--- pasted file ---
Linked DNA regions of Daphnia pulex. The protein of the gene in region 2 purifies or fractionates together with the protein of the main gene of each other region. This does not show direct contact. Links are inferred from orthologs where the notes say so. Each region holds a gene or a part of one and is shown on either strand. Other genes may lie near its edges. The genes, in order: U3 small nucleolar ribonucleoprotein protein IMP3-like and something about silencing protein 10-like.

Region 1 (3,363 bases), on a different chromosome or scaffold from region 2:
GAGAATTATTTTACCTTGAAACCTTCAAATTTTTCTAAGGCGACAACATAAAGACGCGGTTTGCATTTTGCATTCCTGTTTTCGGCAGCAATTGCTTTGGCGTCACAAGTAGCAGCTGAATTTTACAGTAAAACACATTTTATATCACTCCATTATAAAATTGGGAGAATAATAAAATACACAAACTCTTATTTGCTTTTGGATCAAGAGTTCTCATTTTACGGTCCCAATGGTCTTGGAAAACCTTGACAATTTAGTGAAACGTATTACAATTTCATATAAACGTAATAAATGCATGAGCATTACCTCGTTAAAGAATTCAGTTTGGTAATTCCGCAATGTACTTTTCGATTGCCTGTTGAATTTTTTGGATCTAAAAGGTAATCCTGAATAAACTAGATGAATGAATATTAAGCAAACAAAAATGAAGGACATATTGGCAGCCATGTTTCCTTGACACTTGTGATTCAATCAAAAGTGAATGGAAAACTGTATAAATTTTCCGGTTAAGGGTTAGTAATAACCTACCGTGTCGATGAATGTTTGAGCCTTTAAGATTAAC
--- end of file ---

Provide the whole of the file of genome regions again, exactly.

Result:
Linked DNA regions of Daphnia pulex. The protein of the gene in region 2 purifies or fractionates together with the protein of the main gene of each other region. This does not show direct contact. Links are inferred from orthologs where the notes say so. Each region holds a gene or a part of one and is shown on either strand. Other genes may lie near its edges. The genes, in order: U3 small nucleolar ribonucleoprotein protein IMP3-like and something about silencing protein 10-like.

Region 1 (3,363 bases), on a different chromosome or scaffold from region 2:
GAGAATTATTTTACCTTGAAACCTTCAAATTTTTCTAAGGCGACAACATAAAGACGCGGTTTGCATTTTGCATTCCTGTTTTCGGCAGCAATTGCTTTGGCGTCACAAGTAGCAGCTGAATTTTACAGTAAAACACATTTTATATCACTCCATTATAAAATTGGGAGAATAATAAAATACACAAACTCTTATTTGCTTTTGGATCAAGAGTTCTCATTTTACGGTCCCAATGGTCTTGGAAAACCTTGACAATTTAGTGAAACGTATTACAATTTCATATAAACGTAATAAATGCATGAGCATTACCTCGTTAAAGAATTCAGTTTGGTAATTCCGCAATGTACTTTTCGATTGCCTGTTGAATTTTTTGGATCTAAAAGGTAATCCTGAATAAACTAGATGAATGAATATTAAGCAAACAAAAATGAAGGACATATTGGCAGCCATGTTTCCTTGACACTTGTGATTCAATCAAAAGTGAATGGAAAACTGTATAAATTTTCCGGTTAAGGGTTAGTAATAACCTACCGTGTCGATGAATGTTTGAGCCTTTAAGATTAAC